I was a student of the 80’s. I grew up when education was still “drill & kill”, test scores and worksheets. I struggled as a student. I never got high marks and dreaded getting back my writing assignments. The reason my writing assignments caused so much stress, was the fact that they had so much red ink on them I usually just gave up, took the C- and never really looked back. Then came one of the most memorable activities I got to do as a student.
I think it was about 4th or 5th grade when my teacher told us we could make a stop motion animation using a camera, construction paper, and some clay. Thirty-seven years later, I am still able to recall that experience. Why? Because it was the first time I was offered a creative way to share what I learned.
Now I have a passion to bring animation to my students, especially the ones who struggle. For a lot of my students who are struggling the opportunity to animate a scientific process gives them a taste of success. Just like me when I was a student, I believe a lot of my kids have the knowledge, but just weren’t given the right way to express it.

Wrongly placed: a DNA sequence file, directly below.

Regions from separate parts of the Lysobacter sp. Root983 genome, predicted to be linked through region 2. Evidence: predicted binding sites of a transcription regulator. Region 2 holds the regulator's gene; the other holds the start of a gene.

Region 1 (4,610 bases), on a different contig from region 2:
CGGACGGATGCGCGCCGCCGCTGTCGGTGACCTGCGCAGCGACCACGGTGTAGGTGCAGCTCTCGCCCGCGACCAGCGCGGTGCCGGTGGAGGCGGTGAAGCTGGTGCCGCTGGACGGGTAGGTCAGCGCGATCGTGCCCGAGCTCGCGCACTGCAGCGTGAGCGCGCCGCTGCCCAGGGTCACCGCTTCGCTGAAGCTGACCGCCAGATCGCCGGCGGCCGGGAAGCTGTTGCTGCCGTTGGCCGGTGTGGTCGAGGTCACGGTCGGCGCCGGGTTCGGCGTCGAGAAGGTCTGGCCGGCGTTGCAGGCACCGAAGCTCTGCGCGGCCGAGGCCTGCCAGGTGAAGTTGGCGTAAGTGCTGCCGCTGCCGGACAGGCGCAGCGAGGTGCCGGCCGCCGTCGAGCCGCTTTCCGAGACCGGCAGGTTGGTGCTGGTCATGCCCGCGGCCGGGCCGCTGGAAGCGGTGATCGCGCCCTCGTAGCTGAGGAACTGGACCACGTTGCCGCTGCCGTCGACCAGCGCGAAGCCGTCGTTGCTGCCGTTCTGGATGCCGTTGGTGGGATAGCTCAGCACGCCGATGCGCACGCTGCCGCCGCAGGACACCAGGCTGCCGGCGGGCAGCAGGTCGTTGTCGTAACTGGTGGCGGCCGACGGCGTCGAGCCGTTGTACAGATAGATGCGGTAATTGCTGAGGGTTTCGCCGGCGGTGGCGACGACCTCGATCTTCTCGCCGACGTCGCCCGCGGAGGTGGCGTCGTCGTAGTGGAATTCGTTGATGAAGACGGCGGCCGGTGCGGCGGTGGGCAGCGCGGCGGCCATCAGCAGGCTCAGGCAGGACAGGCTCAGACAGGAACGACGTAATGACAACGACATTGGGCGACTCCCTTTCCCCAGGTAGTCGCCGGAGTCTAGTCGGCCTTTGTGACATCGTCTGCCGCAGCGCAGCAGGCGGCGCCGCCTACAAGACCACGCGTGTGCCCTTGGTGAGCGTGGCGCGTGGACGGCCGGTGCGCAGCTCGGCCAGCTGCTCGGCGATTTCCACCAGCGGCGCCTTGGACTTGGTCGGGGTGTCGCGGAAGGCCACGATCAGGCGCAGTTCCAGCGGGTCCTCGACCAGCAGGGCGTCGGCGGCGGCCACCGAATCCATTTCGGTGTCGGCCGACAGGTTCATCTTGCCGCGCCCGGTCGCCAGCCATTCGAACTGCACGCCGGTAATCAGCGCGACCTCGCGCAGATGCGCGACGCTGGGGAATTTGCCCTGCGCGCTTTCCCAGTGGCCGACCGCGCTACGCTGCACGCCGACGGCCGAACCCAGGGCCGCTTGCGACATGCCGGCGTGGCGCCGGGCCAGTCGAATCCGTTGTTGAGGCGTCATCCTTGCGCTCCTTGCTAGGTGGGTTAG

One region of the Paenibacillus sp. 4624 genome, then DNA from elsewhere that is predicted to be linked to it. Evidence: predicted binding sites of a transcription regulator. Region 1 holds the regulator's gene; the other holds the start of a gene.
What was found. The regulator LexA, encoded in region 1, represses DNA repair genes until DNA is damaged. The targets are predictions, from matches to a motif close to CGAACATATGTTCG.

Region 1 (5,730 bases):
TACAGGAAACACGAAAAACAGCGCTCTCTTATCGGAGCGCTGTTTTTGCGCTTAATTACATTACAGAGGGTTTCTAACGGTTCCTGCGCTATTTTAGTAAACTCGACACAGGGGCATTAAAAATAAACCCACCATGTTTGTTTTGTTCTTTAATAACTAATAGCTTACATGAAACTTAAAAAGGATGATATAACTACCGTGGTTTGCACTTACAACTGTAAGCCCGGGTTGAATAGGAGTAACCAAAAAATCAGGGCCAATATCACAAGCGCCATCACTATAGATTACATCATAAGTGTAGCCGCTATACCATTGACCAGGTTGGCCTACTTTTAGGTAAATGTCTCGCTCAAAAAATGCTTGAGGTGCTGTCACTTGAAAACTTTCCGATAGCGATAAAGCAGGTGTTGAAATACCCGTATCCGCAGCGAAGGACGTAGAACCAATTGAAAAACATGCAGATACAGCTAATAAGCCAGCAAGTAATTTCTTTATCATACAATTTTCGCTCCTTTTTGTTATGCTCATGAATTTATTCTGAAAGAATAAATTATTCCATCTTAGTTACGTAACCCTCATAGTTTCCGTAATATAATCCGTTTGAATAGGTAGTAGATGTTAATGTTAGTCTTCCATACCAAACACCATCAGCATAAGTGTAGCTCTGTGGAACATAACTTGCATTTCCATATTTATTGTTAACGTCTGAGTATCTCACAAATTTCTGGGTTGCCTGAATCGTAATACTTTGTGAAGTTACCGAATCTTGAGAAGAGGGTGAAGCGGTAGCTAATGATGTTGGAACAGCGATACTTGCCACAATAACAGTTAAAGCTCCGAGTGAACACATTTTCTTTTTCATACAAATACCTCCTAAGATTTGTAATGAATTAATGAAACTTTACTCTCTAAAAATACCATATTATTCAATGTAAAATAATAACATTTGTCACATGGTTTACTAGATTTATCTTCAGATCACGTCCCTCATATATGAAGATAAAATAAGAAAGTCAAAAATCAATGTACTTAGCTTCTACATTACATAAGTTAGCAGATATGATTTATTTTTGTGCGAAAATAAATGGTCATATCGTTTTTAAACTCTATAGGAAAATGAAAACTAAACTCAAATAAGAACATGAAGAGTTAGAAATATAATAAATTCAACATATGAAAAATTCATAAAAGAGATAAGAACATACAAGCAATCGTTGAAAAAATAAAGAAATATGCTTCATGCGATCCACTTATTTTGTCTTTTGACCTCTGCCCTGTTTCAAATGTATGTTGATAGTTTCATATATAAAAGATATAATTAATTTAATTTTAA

So for the past several years, I have been teaching my students how to animate using Google Slides. I do this at the beginning of the year and for a lot of my kids, they flourish. Watching a student who struggled to write even a paragraph, show you their 1-minute animation that has all the key standards addressed in it, confirms that this is a great opportunity for a lot of students.
After I watched these students blossom in their education, I began sharing my story with other teachers through technology conferences. I made videos to teach students how to make and publish their animations. It has been one of the highlights of my career to help students find their creative side and give them a chance to share what they know in an alternative way.
Please visit my web page for stop-motion animation and contact me with questions or classroom ideas that animation can be used for.
7th-grade Science Teacher
Google Certified Trainer